The first syringes with needles are a product of the 19th century. In the 1800s, researchers began to experiment to find a way to introduce medication or drugs into the human body. In 1853, the first actual hypodermic needle came into existence. The founder, Alexander Wood, modified a regular syringe to achieve the necessary affects. He simply added a needle.
Since that time, various individuals have elaborated on or improved the original concept to produce a number of different types of syringes. Some simple variations that proved to be effective included a graduated scale and different needle types. A plunger became an integral part of the hypodermic syringe. Plastic replaced glass as technology improved making it safer and reducing the overall cost to produce. The basic components became standardized but differences still occurred – particularly when it comes to the size of syringes.
What is a Syringe?
A syringe refers to the entire unit comprised of barrel, plunger and needle. It can also indicate only the barrel portion. While syringes with needles may vary in size and proportion, the size of a barrel differs in a specific way. The marks along the side of the barrel indicate any size difference.
Sizes of a Syringe (Barrel)
The size of a syringe barrel is indicated in milliliters (ml) or cubic centimeters (cc). 1 cc is almost equal to 1 ml. The “size” of a barrel can range between 0.25 ml up to 450 ml. The numbers simply indicate the amount of fluid a syringe can hold. These amounts will often indicate what the basic purpose of a syringe is.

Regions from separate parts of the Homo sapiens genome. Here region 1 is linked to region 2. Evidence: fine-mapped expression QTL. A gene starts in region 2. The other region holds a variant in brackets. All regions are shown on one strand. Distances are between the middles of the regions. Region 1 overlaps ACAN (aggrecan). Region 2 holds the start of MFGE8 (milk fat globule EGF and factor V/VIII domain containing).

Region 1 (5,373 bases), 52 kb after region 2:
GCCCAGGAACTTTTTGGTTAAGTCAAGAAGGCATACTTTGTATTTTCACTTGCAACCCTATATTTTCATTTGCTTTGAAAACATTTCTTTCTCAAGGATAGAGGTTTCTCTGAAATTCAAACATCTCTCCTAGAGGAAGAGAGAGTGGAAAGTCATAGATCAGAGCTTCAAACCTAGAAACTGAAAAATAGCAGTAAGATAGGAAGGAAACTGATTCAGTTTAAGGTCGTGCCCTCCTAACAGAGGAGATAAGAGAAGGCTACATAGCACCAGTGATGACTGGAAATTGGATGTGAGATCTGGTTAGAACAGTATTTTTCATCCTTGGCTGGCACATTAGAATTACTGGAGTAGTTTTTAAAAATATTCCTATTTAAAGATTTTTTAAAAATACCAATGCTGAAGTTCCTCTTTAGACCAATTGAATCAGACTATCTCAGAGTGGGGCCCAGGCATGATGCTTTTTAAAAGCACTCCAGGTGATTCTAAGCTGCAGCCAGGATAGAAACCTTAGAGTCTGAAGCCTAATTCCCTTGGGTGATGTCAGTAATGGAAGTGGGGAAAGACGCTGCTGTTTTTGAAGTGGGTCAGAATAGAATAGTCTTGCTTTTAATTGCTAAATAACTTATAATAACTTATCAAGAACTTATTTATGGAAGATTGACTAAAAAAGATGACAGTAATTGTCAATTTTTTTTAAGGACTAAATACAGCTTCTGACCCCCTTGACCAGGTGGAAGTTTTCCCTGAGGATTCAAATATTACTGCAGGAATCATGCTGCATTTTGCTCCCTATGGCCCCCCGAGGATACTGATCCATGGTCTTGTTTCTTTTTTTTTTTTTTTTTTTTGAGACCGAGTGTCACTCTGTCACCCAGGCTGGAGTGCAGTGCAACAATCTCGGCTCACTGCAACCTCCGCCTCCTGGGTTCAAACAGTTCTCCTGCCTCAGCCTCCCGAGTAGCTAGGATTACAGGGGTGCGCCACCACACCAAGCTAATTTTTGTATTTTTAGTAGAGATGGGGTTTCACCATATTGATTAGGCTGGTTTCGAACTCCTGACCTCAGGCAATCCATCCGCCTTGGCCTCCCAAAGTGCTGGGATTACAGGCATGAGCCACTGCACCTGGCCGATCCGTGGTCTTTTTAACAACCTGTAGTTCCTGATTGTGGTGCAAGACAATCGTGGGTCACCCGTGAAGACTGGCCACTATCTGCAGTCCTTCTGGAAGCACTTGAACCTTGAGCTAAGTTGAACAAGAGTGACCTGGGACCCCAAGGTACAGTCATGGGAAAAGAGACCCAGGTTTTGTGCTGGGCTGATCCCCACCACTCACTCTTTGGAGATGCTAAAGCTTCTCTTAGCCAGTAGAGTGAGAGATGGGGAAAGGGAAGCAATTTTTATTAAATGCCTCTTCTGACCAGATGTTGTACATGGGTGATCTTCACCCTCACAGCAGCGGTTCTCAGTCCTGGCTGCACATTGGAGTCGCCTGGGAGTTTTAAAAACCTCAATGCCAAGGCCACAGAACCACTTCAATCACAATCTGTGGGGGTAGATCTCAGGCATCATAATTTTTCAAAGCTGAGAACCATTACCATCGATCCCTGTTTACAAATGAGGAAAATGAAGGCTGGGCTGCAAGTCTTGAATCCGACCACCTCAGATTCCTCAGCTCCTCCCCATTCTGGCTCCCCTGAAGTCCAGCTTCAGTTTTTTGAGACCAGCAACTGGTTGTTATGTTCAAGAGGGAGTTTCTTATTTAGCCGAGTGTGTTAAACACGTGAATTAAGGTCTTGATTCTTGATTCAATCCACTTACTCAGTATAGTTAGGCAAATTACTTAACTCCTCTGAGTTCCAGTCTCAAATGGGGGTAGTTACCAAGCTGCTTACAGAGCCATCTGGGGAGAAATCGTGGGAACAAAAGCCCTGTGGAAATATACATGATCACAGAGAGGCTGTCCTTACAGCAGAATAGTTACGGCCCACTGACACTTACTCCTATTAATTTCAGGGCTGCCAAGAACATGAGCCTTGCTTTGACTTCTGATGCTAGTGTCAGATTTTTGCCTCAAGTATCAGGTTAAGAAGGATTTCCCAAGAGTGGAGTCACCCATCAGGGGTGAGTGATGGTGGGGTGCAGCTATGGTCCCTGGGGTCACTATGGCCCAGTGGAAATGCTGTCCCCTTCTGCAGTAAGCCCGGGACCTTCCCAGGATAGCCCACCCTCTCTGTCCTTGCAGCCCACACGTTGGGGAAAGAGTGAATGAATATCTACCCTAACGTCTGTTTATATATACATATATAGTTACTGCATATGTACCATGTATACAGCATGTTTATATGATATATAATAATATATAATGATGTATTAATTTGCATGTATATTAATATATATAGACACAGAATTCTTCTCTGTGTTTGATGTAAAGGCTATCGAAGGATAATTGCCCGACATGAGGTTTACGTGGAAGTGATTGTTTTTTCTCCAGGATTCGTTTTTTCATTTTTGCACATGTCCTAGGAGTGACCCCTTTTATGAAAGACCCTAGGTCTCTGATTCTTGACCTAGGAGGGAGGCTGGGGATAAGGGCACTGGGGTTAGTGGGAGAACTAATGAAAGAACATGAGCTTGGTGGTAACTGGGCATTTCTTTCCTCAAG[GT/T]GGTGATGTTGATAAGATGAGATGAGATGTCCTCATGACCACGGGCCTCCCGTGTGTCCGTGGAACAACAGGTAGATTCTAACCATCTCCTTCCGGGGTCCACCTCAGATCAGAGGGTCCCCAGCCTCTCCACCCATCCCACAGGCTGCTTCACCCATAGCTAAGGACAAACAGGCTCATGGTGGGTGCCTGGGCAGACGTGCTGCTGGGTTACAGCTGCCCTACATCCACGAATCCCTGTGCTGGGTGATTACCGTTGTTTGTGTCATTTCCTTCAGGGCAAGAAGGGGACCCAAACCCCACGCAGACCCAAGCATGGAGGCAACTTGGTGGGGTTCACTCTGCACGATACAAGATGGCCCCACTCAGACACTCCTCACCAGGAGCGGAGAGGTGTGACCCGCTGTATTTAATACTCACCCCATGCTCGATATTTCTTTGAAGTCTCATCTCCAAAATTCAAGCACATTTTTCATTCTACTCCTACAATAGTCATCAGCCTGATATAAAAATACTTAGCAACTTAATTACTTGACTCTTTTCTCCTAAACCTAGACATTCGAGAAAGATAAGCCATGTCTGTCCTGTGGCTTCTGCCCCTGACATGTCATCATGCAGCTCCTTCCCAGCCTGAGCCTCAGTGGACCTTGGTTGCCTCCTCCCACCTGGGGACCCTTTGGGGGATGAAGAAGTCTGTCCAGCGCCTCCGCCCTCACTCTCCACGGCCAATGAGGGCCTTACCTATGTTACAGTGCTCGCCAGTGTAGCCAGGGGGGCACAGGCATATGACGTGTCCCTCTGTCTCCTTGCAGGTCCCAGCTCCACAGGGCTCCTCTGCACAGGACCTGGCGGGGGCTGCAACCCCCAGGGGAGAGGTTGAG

An insulin syringe, for example, is commonly:
- 1 cc which will hold as much as 100 units of insulin
- ½ cc which has a maximum capacity or 50 units of insulin
- 3/10 cc which will hold a maximum of 30 units of insulin
Some needles are found in a single standard size. This is certainly true of ear and nasal syringes. Their volume is usually from 57 to 85 ml.
Size of Syringes (Needles)
Some measure the size of a syringe according to the needle. These may be fine and small or thicker and longer. The categorization of syringes with needles by this means focuses on the length of the needle as well as its gauge. If the number is high, the needle will be smaller than one who has a lower gauge.
When it comes to the development of syringes with needles, changes over time have produced improvements in both performance and safety. Today, you can order a needle by usage or by size. It is important to know what gauge of needle you require as well the appropriate barrel size. Talk to your medical provider to ensure you have the right syringes to suit your purpose.